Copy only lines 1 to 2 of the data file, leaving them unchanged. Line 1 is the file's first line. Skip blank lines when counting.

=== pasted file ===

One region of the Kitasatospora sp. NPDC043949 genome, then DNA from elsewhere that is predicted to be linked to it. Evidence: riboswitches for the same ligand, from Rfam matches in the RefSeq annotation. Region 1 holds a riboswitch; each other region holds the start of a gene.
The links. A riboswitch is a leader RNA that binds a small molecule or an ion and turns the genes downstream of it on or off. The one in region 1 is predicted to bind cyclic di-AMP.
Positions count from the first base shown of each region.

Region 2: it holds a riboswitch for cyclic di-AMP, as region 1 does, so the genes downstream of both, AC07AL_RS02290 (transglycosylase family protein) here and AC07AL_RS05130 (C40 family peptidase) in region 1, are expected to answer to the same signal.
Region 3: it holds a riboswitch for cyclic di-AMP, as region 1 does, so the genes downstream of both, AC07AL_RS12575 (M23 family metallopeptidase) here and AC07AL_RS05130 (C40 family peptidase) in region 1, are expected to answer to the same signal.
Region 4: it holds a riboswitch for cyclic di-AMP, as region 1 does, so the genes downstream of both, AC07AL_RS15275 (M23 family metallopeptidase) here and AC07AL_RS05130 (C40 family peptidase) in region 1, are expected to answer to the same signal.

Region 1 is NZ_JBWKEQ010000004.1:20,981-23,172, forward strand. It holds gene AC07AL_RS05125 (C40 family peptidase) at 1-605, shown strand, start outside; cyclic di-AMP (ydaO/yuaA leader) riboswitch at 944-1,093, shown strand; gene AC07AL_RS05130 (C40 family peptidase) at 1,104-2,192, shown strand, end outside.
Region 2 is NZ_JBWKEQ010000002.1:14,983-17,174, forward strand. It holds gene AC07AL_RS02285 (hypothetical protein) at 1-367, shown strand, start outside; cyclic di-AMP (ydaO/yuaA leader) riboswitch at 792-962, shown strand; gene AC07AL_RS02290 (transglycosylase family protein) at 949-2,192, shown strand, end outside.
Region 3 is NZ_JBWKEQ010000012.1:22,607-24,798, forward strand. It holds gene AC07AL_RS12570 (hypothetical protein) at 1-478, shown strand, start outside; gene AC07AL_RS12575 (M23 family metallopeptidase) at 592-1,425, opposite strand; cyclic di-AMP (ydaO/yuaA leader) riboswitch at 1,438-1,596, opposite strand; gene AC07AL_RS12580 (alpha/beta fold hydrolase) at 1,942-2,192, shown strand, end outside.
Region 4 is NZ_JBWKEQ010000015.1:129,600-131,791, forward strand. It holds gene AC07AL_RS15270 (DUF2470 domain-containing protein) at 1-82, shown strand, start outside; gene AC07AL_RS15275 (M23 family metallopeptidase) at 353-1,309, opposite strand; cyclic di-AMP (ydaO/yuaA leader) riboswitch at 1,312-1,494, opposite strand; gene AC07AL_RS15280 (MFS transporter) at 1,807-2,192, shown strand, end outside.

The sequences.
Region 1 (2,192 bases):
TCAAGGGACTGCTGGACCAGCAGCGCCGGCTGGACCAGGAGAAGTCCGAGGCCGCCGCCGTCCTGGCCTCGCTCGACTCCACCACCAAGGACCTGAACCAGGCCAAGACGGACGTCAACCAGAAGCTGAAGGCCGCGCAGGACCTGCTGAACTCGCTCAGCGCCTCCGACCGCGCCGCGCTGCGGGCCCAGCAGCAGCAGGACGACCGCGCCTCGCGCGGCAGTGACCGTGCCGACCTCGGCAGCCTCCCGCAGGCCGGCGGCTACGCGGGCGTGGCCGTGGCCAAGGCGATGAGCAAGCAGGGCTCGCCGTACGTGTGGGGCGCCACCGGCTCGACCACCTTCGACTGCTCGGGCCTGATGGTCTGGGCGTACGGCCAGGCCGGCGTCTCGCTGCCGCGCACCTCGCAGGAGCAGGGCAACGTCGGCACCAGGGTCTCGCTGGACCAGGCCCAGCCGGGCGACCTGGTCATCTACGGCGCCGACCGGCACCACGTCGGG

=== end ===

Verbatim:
One region of the Kitasatospora sp. NPDC043949 genome, then DNA from elsewhere that is predicted to be linked to it. Evidence: riboswitches for the same ligand, from Rfam matches in the RefSeq annotation. Region 1 holds a riboswitch; each other region holds the start of a gene.
The links. A riboswitch is a leader RNA that binds a small molecule or an ion and turns the genes downstream of it on or off. The one in region 1 is predicted to bind cyclic di-AMP.